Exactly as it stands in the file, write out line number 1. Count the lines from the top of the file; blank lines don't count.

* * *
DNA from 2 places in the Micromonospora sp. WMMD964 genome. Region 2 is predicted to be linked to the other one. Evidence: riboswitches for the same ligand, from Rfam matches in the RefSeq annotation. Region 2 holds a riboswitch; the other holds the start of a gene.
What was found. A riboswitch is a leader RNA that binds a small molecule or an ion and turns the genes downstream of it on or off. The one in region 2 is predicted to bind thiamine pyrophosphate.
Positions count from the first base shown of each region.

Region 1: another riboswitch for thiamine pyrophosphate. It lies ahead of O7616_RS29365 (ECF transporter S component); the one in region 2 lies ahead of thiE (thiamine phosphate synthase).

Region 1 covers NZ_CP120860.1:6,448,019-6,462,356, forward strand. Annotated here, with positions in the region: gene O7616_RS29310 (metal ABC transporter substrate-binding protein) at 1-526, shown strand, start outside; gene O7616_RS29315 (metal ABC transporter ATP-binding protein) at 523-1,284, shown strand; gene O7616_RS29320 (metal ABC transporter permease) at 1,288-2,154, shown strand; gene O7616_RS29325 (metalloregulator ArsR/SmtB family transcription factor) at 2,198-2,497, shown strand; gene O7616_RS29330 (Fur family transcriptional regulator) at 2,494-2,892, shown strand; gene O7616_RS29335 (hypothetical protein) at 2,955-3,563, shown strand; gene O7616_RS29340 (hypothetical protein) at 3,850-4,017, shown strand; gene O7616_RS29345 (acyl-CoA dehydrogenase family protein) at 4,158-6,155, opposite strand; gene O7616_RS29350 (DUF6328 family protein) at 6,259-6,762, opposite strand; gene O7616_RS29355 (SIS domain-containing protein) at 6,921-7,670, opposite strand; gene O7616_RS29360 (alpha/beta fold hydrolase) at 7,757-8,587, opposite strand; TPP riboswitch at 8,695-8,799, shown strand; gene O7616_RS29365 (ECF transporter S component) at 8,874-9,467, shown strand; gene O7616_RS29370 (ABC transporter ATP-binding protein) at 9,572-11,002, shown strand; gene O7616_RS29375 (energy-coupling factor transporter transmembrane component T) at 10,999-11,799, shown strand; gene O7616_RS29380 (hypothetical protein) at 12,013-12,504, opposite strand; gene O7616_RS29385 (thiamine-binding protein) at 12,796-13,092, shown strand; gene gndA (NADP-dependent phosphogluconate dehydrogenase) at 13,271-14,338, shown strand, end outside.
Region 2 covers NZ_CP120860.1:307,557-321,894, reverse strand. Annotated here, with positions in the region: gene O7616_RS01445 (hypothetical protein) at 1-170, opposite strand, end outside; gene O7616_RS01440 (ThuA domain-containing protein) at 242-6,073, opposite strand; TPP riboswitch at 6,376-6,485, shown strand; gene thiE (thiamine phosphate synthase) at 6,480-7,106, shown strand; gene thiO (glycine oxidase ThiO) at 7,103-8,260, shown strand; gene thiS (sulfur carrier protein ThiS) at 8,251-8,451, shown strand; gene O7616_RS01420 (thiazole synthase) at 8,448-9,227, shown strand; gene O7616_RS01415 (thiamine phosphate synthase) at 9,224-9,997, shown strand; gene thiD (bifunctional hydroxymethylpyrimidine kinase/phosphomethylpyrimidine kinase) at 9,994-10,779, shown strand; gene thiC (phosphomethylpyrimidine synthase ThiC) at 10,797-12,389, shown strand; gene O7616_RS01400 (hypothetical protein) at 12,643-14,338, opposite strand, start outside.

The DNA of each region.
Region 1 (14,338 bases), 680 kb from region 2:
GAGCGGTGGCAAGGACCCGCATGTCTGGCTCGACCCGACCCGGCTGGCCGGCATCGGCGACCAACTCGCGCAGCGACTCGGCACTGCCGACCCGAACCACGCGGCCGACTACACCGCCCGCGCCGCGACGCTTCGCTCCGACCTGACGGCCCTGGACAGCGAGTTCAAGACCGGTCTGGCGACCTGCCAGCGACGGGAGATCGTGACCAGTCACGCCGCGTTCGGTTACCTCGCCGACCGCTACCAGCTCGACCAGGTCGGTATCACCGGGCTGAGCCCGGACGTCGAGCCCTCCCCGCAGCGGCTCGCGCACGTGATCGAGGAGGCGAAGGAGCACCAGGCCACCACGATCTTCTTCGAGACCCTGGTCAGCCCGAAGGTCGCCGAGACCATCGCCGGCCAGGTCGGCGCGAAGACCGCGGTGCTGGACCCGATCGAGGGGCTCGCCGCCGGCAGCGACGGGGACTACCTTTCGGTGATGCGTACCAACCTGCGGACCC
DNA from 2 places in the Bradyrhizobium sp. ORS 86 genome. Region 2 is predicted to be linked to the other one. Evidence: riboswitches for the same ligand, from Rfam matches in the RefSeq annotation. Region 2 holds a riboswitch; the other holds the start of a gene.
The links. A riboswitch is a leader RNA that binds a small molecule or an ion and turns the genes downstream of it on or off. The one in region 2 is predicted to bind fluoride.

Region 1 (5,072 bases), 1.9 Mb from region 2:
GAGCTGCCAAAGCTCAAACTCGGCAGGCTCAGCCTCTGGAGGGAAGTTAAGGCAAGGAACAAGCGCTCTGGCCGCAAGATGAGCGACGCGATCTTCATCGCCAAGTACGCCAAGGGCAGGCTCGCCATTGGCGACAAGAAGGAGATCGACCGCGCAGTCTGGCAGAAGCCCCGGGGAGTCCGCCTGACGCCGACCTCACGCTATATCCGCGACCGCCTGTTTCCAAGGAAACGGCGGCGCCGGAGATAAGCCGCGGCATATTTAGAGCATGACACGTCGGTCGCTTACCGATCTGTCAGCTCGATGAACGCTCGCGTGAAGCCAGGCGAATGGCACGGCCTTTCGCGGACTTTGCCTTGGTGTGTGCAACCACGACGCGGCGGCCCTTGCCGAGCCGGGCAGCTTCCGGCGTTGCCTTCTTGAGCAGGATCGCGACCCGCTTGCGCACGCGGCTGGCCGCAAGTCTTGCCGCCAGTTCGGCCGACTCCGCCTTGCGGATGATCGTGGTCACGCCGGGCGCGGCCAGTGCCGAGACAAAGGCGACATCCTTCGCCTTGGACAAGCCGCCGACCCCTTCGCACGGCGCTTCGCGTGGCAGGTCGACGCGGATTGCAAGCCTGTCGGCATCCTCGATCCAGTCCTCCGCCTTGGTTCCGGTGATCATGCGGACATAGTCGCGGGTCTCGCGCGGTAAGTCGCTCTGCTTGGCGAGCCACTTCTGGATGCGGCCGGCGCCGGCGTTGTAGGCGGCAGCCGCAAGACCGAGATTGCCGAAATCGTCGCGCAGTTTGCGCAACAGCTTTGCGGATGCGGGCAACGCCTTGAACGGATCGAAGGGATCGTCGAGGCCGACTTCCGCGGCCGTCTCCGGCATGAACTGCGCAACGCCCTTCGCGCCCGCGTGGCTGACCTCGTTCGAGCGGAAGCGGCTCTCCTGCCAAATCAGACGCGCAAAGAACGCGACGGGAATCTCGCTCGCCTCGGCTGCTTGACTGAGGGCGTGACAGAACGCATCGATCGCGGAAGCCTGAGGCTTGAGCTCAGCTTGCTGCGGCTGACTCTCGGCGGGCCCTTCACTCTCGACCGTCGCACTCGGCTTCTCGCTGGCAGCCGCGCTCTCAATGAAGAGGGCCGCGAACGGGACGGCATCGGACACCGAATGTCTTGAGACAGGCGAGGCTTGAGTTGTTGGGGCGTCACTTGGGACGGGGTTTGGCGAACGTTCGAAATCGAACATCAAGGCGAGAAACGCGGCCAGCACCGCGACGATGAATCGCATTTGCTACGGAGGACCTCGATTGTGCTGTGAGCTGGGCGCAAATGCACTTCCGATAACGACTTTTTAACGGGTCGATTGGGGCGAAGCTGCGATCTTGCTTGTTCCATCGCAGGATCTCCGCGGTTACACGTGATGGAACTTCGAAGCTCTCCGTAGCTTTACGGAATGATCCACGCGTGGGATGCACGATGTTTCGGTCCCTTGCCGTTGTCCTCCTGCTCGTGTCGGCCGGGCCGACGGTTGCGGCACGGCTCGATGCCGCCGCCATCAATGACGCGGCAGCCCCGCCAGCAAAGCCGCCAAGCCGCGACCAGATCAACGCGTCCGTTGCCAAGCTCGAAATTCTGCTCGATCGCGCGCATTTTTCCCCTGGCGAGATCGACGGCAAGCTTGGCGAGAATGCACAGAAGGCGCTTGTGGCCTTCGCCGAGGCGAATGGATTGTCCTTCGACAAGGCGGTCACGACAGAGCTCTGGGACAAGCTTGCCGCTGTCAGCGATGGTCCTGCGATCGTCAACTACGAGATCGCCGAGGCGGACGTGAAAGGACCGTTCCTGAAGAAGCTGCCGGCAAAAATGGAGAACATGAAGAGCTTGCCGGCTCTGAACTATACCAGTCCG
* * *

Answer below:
DNA from 2 places in the Micromonospora sp. WMMD964 genome. Region 2 is predicted to be linked to the other one. Evidence: riboswitches for the same ligand, from Rfam matches in the RefSeq annotation. Region 2 holds a riboswitch; the other holds the start of a gene.